Further light was shed on the Greencastle fair by Mr. James Cunningham, manager of the Bridge Bar, Kilkeel, who remembers his grandmother telling him of the blind fiddler who came across from Cooley every year to play at the fair. This fiddler, who had been blind from birth, attended all the festivals throughout Ireland, and also taught people to play the violin. "I heard my grandmother say," recalled Mr. Cunningham, "that one year when he was fiddling for the dancing competitions he said 'If Dancing Tom McCartan's alive that's him I'm playing for now.' And so it was."
We are indebted to Mr. Arthur Doran, Glasdrumman, for a historical note that at one time fairs were held at Greencastle in 1st January and 1st August, and were changed with the new style calendar to 12th January and 12th August. With the passing of years, the January fair died out, but the August fair survived long after. Mr. Doran has an interesting collection of Mourne ballads, and the following lines are taken from one on the old Greencastle fair :- "The violin's sweet inspiring tone, Proclaimed that ancient fair, The dance with Irish brilliance shone, In style unknown elsewhere". The night before the fair lots of people would come over in their little boats to Green Island and rest there for the night, and next morning complete the journey to the fair green.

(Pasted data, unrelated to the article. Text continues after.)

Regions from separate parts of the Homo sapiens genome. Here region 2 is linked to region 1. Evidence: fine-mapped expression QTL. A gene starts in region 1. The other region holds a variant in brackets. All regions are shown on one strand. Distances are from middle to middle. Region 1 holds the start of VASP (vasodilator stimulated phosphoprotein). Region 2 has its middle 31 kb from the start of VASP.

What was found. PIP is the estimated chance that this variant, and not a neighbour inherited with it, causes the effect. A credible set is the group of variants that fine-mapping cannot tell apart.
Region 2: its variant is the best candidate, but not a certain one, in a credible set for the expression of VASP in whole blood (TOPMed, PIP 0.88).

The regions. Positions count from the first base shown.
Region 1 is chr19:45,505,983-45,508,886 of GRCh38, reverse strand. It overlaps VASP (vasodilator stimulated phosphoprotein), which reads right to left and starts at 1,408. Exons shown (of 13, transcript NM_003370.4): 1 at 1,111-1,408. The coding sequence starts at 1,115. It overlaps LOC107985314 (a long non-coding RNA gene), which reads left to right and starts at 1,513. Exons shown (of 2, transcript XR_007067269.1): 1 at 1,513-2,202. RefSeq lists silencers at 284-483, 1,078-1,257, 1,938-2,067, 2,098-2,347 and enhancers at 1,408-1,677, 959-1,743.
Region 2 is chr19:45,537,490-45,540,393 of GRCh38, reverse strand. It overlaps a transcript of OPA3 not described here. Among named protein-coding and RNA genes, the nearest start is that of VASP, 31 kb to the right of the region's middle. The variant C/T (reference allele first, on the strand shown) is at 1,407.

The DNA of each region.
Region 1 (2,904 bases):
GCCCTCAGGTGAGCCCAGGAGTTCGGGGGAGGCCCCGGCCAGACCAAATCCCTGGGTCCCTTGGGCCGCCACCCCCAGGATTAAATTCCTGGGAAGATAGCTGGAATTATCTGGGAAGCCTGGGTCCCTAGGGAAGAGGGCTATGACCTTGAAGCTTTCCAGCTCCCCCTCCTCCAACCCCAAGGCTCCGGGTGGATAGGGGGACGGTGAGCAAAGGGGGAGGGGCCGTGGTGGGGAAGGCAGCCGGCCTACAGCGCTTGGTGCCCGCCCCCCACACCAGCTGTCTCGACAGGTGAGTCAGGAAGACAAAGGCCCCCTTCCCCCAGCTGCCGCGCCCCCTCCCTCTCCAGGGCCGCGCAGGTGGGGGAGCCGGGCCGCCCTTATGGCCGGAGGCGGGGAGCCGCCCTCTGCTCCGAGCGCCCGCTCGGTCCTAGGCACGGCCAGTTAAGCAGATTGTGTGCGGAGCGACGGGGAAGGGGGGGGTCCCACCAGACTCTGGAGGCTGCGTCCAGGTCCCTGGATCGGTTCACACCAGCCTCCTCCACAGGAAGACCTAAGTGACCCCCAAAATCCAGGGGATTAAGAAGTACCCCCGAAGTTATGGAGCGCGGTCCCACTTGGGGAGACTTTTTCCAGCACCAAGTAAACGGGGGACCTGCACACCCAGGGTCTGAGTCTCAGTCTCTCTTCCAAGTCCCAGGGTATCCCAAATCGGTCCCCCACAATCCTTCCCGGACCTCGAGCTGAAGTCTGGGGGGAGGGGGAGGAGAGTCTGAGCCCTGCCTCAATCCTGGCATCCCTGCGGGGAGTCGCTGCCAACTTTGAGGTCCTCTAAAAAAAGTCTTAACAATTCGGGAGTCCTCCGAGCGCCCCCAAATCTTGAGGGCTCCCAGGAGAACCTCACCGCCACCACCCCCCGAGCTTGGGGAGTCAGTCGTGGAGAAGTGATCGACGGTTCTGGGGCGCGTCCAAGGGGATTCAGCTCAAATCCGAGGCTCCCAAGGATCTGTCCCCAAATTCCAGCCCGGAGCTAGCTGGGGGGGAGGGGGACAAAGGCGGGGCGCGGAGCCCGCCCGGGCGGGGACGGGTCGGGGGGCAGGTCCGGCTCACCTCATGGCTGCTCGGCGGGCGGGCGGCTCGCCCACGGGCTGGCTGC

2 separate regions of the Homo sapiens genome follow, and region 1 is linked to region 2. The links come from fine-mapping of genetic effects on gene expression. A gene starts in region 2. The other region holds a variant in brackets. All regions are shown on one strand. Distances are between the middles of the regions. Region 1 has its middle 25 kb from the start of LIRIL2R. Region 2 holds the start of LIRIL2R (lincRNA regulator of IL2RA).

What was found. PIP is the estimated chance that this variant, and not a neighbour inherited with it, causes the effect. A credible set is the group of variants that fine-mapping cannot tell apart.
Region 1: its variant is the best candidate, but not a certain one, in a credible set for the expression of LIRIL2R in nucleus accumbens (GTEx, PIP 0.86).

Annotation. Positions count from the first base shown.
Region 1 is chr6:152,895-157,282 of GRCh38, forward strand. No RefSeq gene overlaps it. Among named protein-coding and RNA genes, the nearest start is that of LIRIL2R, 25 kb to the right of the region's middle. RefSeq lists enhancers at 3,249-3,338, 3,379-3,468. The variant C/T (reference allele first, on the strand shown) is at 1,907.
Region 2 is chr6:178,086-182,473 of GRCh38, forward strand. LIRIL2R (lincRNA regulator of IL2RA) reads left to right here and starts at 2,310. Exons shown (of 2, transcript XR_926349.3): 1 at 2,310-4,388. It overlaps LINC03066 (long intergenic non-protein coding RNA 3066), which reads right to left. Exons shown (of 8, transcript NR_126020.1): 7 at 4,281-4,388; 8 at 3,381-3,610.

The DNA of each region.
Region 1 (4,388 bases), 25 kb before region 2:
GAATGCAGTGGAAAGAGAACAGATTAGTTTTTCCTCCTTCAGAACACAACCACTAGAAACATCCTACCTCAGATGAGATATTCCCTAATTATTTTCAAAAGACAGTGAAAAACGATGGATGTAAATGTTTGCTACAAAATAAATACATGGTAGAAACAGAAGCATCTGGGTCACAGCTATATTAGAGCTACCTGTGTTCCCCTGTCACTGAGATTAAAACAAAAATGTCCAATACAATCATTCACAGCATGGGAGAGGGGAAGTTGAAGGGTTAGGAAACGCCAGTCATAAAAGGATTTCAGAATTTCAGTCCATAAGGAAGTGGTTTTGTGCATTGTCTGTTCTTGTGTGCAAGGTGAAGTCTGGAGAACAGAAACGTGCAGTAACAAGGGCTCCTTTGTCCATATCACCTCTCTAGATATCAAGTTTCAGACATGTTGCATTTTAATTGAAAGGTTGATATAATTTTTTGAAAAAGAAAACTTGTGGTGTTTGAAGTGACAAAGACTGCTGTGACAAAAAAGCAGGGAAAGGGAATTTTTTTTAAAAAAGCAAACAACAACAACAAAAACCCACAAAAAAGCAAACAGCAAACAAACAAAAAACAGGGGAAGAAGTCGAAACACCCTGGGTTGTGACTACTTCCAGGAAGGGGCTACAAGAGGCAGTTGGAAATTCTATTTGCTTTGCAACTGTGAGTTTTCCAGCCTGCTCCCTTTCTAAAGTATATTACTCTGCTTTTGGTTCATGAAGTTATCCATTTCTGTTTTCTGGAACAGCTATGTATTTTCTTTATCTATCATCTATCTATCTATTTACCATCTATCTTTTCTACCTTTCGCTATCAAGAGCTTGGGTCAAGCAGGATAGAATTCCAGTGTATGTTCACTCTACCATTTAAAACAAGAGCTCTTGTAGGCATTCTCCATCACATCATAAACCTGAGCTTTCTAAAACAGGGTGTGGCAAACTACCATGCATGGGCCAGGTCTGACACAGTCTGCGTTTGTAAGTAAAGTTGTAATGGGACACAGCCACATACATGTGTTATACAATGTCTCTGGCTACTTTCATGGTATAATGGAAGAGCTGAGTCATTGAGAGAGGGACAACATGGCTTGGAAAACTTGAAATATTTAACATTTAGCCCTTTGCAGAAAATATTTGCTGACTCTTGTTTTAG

So, with our curiosity aroused, we set off again with Hugh as our guide to see the old fair green. It is about a quarter of a mile on the Cranfield side of Greencastle pier. Right on the beach at the end of the Fair Road, it is convenient to the house of a Mr. Doyle. The place which was once so lively and gay is desolate and forgotten now, and the former dwelling houses are in ruins. Then we visited the pier, and were pleased to see that improvements have been carried out recently. Above all we were delighted to see the Slieve Foy, one of the Carlingford Lough Co.'s boats, tied up in port. But otherwise the place seemed dead, and Hugh could not help giving a sigh "for the quare times there used to be roun' here". Whereas Massforth Church is seven miles from Greencastle, St. James's Church in Greenore is only 2½ of 3 miles distant across the lough, and prior to the erection of Grange Church in 1926 it was quite common for the local parishioners to go across by boat for prayers in St. James's.

Chapter 3.


Mr. Marks mounted on Mr. Archie Gordon's horse.

Someone wrote a book one time entitled "I Couldn't Help Laughing". Well, this applied to the present writer while our shanachie was narrating the adventures and stories which are contained in this chapter. In fact my shorthand notes were so jerky due to these "kinks" of laughter that I had some difficulty in deciphering them. And I only hope our readers will get so much amusement in reading this week's narrative that they too cannot help laughing.